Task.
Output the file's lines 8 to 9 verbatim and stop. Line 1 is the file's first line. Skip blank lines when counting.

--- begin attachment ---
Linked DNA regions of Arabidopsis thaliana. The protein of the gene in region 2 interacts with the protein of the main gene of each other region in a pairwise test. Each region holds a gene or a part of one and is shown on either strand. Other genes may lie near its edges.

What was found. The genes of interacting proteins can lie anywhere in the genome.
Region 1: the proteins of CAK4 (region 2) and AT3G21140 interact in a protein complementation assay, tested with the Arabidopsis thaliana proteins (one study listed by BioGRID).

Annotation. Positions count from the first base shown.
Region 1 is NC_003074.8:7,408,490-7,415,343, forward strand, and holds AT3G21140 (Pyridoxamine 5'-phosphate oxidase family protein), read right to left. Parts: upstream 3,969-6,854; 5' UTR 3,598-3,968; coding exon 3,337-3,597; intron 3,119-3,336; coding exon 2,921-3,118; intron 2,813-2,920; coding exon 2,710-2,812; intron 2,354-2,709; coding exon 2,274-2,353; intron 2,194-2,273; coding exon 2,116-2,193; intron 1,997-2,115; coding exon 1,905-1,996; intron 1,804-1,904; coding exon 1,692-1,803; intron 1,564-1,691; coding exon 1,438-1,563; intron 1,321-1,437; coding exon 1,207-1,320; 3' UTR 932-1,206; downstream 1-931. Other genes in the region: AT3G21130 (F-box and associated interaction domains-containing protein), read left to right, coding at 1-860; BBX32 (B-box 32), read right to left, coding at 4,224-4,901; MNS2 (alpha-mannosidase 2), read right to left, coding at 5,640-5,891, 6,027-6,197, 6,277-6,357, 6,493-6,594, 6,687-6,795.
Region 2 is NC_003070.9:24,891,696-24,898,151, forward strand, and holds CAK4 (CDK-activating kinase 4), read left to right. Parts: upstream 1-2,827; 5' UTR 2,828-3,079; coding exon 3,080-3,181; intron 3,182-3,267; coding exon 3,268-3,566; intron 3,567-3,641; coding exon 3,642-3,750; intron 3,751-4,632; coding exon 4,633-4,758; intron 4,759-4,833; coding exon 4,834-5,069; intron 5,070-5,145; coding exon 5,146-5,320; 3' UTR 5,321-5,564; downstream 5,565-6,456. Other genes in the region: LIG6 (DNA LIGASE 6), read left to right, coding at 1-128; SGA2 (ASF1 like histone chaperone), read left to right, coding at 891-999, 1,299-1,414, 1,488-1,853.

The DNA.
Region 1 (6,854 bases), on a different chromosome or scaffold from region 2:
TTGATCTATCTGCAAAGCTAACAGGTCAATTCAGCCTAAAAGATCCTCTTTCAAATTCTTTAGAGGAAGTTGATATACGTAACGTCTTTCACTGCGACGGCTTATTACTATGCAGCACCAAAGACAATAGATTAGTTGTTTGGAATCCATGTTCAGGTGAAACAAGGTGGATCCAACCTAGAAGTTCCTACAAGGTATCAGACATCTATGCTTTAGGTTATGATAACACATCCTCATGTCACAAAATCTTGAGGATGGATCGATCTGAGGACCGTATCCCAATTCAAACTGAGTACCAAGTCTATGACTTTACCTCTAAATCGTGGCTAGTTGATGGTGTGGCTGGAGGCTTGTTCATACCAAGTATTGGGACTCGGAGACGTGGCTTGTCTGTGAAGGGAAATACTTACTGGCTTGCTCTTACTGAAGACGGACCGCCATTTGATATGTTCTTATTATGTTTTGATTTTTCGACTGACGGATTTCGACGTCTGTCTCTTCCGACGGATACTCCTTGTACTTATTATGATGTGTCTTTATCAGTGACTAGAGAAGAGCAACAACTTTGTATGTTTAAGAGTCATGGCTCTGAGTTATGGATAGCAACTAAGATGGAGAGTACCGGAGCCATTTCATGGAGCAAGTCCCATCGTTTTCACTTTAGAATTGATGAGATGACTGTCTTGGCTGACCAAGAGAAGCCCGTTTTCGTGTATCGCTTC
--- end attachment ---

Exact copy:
Region 1 (6,854 bases), on a different chromosome or scaffold from region 2:
TTGATCTATCTGCAAAGCTAACAGGTCAATTCAGCCTAAAAGATCCTCTTTCAAATTCTTTAGAGGAAGTTGATATACGTAACGTCTTTCACTGCGACGGCTTATTACTATGCAGCACCAAAGACAATAGATTAGTTGTTTGGAATCCATGTTCAGGTGAAACAAGGTGGATCCAACCTAGAAGTTCCTACAAGGTATCAGACATCTATGCTTTAGGTTATGATAACACATCCTCATGTCACAAAATCTTGAGGATGGATCGATCTGAGGACCGTATCCCAATTCAAACTGAGTACCAAGTCTATGACTTTACCTCTAAATCGTGGCTAGTTGATGGTGTGGCTGGAGGCTTGTTCATACCAAGTATTGGGACTCGGAGACGTGGCTTGTCTGTGAAGGGAAATACTTACTGGCTTGCTCTTACTGAAGACGGACCGCCATTTGATATGTTCTTATTATGTTTTGATTTTTCGACTGACGGATTTCGACGTCTGTCTCTTCCGACGGATACTCCTTGTACTTATTATGATGTGTCTTTATCAGTGACTAGAGAAGAGCAACAACTTTGTATGTTTAAGAGTCATGGCTCTGAGTTATGGATAGCAACTAAGATGGAGAGTACCGGAGCCATTTCATGGAGCAAGTCCCATCGTTTTCACTTTAGAATTGATGAGATGACTGTCTTGGCTGACCAAGAGAAGCCCGTTTTCGTGTATCGCTTC